Activity 2. Women in the Ancient Mediterranean World Instructions: Source:

Activity 2. Women in the Ancient Mediterranean World
Instructions: These documents have been adapted to make them more accessible to
readers. They are presented in chronological order. As you read the documents consider
the question, what do these three women share in common? Source: Lefkowitz, M. and
Fant, M. (1992). Women’s Life in Greece and Rome: A Source Book in Translation,
2nd. ed., (Baltimore, MD: John Hopkins University Press)., accessed May 29, 2010).
A. The Plight of Women as described by Sophocles (Athens, mid-5th century BC)
This passage is a surviving piece from a play written by Sophocles, a female poet and
playwright in ancient Athens.
“But now outside my father’s house, I am nothing. Often I have looked on women’s
nature in this regard, that we are nothing. Young women, in my opinion, have the
sweetest existence known to mortals in their fathers’ homes, for their innocence always
keeps children safe and happy. But when we reach puberty and can understand, we are
thrust out and sold away from our ancestral gods and from our parents. Some go to
strange men’s homes, others to foreigners’, some to joyless houses, some to hostile. And
all this once the first night has yoked us to our husband, we are forced to praise and to say
that all is well.”
1. Why is the female poet and playwright Sophocles upset about the plight of women in
2. What do we learn about the rights of women and their social status in Athens during
this period?
B. Funeral Eulogy Delivered by a Husband (Rome, 1st century BC)
While the woman discussed in this funeral oratory had second-class legal status, she
appears to have been the full social partner of her husband.
“You became an orphan suddenly before the day of our wedding, when both your
parents were murdered together in the solitude of the countryside. It was mainly due to
your efforts that the death of your parents was not left unavenged for I had left for
Macedonia. So strenuously did you perform your filial duty by your insistent demands
and your pursuit of justice that we could not have done more if I had been present. While
you were engaged in these things, having secured the punishment of the guilty, you
immediately left your own house in order to guard your modesty and you came to my
mother’s house, where you awaited my return. Then pressure was brought to bear on you
and your sister to accept the view that your father’s will, by which you and I were heirs,
had been invalidated. If that was the case, then you together with all your father’s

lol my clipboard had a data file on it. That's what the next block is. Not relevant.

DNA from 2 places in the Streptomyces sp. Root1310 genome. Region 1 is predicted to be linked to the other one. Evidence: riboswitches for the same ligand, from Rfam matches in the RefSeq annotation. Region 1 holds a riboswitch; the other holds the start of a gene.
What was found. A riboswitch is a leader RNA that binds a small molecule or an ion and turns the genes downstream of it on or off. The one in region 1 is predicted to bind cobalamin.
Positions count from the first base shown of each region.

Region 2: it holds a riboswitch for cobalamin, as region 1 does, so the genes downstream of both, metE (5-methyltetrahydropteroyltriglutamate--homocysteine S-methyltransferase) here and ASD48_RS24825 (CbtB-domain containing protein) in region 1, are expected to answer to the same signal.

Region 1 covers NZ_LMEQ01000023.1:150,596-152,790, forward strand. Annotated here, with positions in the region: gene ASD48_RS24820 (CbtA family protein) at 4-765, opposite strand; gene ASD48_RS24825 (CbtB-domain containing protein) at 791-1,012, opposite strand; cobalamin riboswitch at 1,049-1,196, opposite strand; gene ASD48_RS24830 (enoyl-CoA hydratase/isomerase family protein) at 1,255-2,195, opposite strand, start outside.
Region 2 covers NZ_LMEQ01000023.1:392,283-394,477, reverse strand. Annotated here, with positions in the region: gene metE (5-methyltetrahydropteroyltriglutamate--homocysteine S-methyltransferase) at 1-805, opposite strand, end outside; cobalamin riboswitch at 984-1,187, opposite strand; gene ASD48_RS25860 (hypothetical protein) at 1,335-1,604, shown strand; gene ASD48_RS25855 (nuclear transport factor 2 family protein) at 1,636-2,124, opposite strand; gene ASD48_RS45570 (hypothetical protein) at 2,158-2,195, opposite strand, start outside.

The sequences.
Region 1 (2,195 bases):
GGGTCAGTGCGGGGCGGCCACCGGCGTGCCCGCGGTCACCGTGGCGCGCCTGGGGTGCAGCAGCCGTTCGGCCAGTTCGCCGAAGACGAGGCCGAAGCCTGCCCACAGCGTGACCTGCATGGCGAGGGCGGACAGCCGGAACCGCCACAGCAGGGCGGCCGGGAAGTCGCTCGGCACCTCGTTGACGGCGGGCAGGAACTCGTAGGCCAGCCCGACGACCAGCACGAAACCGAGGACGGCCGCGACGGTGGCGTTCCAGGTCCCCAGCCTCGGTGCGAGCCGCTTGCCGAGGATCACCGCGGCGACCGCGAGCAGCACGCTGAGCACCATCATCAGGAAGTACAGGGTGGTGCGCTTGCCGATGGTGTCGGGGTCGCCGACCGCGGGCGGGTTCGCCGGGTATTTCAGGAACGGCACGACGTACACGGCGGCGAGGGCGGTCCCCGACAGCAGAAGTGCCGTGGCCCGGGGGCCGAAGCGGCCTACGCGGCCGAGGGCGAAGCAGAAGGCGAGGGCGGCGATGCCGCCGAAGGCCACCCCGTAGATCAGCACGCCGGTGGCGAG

property would necessarily come under the guardianship of those who pursued the
matter. You defended our common cause by asserting the truth, namely, that the will had
not in fact been broken, so that we should both keep the property. It was your firm
decision that you would defend your father’s written word. You maintained that you
would not come under the state of legal guardianship, since there was no such right
against you in law, for there was no proof that your father belonged to any gens [clan]
that could by law compel you to do this. Marriages as long as ours are rare, marriages
that are ended by death and not broken by divorce. We were fortunate enough to see our
marriage last without disharmony for fully 40 years. I wish that our long union had come
to its final end through something that had befallen me instead of you; it would have been
more just if I as the older partner had had to yield to fate through such an event.
1. Why did this woman have to fight to protect her inheritance?
2. What do we learn about the rights of women and their social status in Rome during this
C. Legal Complaint Against an Abusive Husband (Egypt, 4th century AD)
This account appears to be taken from a petition to a court complaining of the misconduct
of a husband in his role as male guardian of his wife’s assets.
“He shut up his own daughters and mine, along with my foster daughters and his
agent and his son for seven whole days in his cellars, and treated his slaves and my slave
Zoe violently, virtually killing them with blows. He stripped my foster-daughters naked
and set fire to them, in complete violation of the law. And he said to the foster-daughters,
‘Give me everything that belongs to her,’ and they said that they had nothing that
belonged to me. To the slaves as they were being beaten he said, ‘What did she take from
my house?’ Under torture they said, ‘She has taken nothing that belongs to you; all your
property is safe.’ He swore in the presence of the bishops and his own brothers, ‘from
now on I shall not hide all my keys from her and I shall not attack her and insult her from
now on.’ He made a marriage agreement, and after his contract and his oaths he hid the
keys from me again. When I went to the church in Sambatho, he also shut the outside
doors and said about me ‘Why did you go to church?’ He made many abusive comments
to my face, and further insulted me by speaking through his nose . . . And he kept on
saying that ‘a month from now I’m going to take a mistress for myself.’”
1. Why is this woman pursuing a legal case against her husband?
2. What do we learn about the rights of women and their social status in Egypt during this